Category Archives: Picture Frames

Create a Special Clock for Any Young Athlete

1. Raw

When I spotted this unfinished panel and frame in my local craft store, I had an idea for combining them into a clock. I started by drilling a small hole in the center of the panel for the clock shaft, then gave the wood a light sanding.

2. GrayFor me, two separate pieces means two different colors. I stained the square panel with Minwax® Wood Finish™ in “Classic Gray,” wiping off the excess stain to allow the grain to show with just a light gray tint.

3. Blue

I then used Minwax® Water Based Wood Stain in “Navy Blue” to stain the frame.

4. Poly

After the stain dried, I protected the wood with a few coats of Minwax® Polycrylic™ Protective Finish.  Once completely dried, I then attached the “Navy Blue” frame to the “Classic Gray” panel with glue and finish nails.

5. NUmbers

Rather than use traditional numbers, I pressed on self-adhesive baseball decals, then slipped the clock hands over the shaft.

6. Hero

Not only did I have fun being creative with my clock design, I also now have a unique gift to give to a young athlete I know.

Be sure to check out Minwax’s new “Made With Love. Finished With Minwax.” campaign currently going on. The theme is ‘Find. Finish. Love.,’ celebrating the thrill of finding real wood pieces – sometimes in the least expected places – and the joy of making them into something we love.

Until next time,

Thanks for stopping by!

Bruce

Tips For Cleaning Pictures

When I went to move this framed photograph of my grandfather, Myron Hickok, who taught all of his grandchildren how to ride, I realized how dirty it had become. When I reached for my glass cleaner, I remembered some sage advice: never spray glass cleaner directly onto the glass picture frame. First, the cleaner will seep behind the glass and ruin the picture or artwork. Second, the solvents in the glass cleaner can damage the finish on your frame. Instead, spray the cleaner onto a soft cloth, then rub the glass. And use the much safer Minwax® Wood Cabinet Cleaner to remove the dirt and grime on the wooden frame.

Until next time,

Thanks for stopping by!

Bruce

A Polyshades Picture Frame

Every father loves a phone call from his son, but last week’s call from Eric out in Salt Lake City made me feel especially proud. Seems he is going to a friend’s wedding next month, but rather than pick something from the bridal registry, he bought them an original print — and asked me if I would make them a handcrafted frame. Suddenly nothing else seemed so important. I quickly cut, glued, and sanded the frame, then followed his request for a black stain and finish ….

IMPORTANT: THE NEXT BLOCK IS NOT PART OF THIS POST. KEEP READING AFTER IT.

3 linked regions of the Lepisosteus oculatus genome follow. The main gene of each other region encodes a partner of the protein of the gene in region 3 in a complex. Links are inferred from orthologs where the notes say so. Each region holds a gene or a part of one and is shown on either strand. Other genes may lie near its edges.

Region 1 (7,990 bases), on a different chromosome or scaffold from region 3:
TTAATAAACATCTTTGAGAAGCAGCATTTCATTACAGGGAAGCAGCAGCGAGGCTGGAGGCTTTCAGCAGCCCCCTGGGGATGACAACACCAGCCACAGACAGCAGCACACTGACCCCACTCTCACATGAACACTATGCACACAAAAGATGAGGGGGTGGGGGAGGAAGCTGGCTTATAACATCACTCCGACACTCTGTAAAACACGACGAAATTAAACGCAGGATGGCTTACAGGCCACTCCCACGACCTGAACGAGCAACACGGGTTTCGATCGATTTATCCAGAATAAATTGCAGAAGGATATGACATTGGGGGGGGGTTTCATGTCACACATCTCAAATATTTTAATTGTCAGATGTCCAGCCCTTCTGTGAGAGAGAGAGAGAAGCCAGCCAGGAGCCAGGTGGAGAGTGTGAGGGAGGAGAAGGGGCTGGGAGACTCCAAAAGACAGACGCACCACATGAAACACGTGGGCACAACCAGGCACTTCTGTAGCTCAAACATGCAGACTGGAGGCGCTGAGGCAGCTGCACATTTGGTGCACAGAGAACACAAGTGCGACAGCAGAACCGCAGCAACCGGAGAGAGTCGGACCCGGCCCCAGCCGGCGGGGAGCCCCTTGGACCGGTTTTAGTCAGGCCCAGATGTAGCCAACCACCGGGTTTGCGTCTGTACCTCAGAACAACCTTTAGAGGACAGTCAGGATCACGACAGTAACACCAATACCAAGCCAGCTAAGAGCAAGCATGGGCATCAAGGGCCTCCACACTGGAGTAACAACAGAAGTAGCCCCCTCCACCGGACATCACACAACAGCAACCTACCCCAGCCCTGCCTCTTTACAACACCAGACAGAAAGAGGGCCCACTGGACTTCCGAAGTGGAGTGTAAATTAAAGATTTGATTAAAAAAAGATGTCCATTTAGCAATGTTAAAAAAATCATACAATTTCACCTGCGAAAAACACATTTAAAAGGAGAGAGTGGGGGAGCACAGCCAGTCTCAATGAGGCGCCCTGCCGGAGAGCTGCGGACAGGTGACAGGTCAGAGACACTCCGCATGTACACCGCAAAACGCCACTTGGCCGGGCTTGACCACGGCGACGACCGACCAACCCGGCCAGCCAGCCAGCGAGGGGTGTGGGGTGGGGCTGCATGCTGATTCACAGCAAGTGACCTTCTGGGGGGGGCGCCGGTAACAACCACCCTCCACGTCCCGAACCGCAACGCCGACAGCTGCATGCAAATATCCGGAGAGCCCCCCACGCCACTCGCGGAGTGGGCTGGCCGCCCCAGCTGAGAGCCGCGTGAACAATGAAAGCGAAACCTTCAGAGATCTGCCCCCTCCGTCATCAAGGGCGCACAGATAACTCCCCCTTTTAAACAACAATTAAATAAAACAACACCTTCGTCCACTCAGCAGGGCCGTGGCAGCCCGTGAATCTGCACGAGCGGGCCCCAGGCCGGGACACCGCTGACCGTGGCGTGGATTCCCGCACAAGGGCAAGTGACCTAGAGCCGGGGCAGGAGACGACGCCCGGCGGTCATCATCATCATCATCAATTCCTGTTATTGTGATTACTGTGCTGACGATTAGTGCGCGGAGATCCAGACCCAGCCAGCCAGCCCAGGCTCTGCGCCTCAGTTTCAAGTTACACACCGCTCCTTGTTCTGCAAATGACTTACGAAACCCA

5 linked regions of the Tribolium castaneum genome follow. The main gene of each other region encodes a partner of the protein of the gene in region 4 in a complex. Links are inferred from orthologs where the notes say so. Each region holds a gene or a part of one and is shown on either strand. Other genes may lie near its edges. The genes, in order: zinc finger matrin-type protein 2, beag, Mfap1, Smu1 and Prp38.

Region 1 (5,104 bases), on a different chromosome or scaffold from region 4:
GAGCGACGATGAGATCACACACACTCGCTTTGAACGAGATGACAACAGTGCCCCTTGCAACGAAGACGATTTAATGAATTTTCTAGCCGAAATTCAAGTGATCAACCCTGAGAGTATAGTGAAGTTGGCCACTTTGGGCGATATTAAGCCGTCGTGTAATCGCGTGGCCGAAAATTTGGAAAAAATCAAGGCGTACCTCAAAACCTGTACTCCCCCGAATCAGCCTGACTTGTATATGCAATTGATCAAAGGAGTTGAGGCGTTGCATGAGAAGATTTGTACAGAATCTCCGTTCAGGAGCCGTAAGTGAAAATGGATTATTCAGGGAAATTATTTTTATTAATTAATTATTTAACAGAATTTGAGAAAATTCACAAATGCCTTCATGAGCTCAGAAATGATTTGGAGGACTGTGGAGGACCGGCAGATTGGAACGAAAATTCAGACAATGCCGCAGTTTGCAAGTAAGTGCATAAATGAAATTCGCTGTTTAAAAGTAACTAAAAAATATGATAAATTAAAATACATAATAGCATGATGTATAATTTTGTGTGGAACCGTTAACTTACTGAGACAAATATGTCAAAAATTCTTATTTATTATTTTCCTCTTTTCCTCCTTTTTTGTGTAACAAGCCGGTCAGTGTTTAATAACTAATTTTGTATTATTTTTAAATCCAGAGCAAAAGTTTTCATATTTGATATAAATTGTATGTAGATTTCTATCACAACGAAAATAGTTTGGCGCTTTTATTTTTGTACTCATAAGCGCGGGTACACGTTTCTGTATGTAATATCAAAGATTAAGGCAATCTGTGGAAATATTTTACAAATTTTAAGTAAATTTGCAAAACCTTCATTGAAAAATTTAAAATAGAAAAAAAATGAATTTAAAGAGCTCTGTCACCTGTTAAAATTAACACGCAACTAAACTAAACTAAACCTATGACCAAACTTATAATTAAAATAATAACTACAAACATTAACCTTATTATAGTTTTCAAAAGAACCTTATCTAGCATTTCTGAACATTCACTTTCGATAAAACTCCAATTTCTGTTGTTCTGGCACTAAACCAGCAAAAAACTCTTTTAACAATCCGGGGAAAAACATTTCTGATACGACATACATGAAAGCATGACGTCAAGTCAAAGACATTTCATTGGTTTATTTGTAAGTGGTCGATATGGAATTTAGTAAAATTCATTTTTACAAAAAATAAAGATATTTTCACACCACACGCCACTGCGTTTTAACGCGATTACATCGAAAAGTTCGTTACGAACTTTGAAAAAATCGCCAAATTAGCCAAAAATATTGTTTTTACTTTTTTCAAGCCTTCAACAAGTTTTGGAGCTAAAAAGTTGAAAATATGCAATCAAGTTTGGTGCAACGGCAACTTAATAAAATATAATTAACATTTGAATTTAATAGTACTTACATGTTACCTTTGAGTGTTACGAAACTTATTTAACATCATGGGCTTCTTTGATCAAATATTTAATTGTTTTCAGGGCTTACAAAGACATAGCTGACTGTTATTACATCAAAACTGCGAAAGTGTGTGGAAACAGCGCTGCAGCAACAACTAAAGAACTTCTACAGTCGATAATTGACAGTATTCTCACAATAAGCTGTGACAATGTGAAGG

Within a few minutes my can of Minwax® PolyShades® had given me both the black stain and a durable polyurethane finish, letting just enough of the natural grain of the wood show. The key to PolyShades®: a high quality, natural bristle brush, light strokes, and thin coats.

For more information on PolyShades® and a demonstration, watch the latest ‘Just Ask Bruce‘ videohttp://www.youtube.com/watch?v=HAzKL5kVlGY

Thanks for stopping by!
Bruce

Custom Mixing Stains

Not long ago a friend made me some unfinished oak picture frames, which I carefully set aside in my garage work area until I had time to stain and finish them the exact color I wanted. I planned to display three of them over an antique Arts and Crafts china cabinet in my office, so I needed the stain color to be a near-perfect match. That, as it turned out, wasn’t as simple as I had hoped. I solved this by custom mixing my own stain. If you’re interested in learning how I did this, just take a look below.

I first tried a few different Minwax® Wood Finish™ stains straight from the can, but some were too light — and others were too dark. In order to get the color ‘just right,’ as Goldilocks would say, I decided to create my own color of stain.

I had already done some custom mixing, so I knew the first rule is the most important:  Measure, measure, measure! One time, many years ago, I got in a hurry and didn’t bother writing down my formula. So, of course, when I needed more of my “special concoction,” I could never quite duplicate it!

I began by combining six ounces of Minwax® Wood Finish™ “Ebony” with, one tablespoon at a time, Minwax® Wood Finish™ “Sedona Red.” As I progressed, I tested each combination on a piece of oak, and took detailed notes.

After a few tries I was close, but needed a little more “Sedona Red” to balance the dark tints of “Ebony.” I continued to add one tablespoon at a time and kept a record of each attempt until I had achieved the color I wanted.

The final stain color isn’t just determined by the dyes and pigments inside the stain mixture. It’s also affected by how long we allow the stain to soak into the wood before we wipe off all of the excess liquid. I applied my special formula to a long oak board, then every few minutes wiped off a different test area until I found the perfect amount of time (6 minutes) to get the color that matched my china cabinet.

The final step in my testing was to see what the dried stain looked like under a coat of finish. For this I used an aerosol can of Minwax® Fast-Drying Polyurethane to apply a quick coat of clear finish. I liked what I saw, and knew I could now use my special formula on the frames my friend had made for me.

As you can see, the finished frames look great over my Arts and Crafts china cabinet. And with the precise formula now written down and filed away for future reference, I’ll be able to duplicate my special custom stain anytime I need it in the future.

And for a full list of Minwax® stain colors check out their Color Guide.

Until next time,

Thanks for stopping by!

Bruce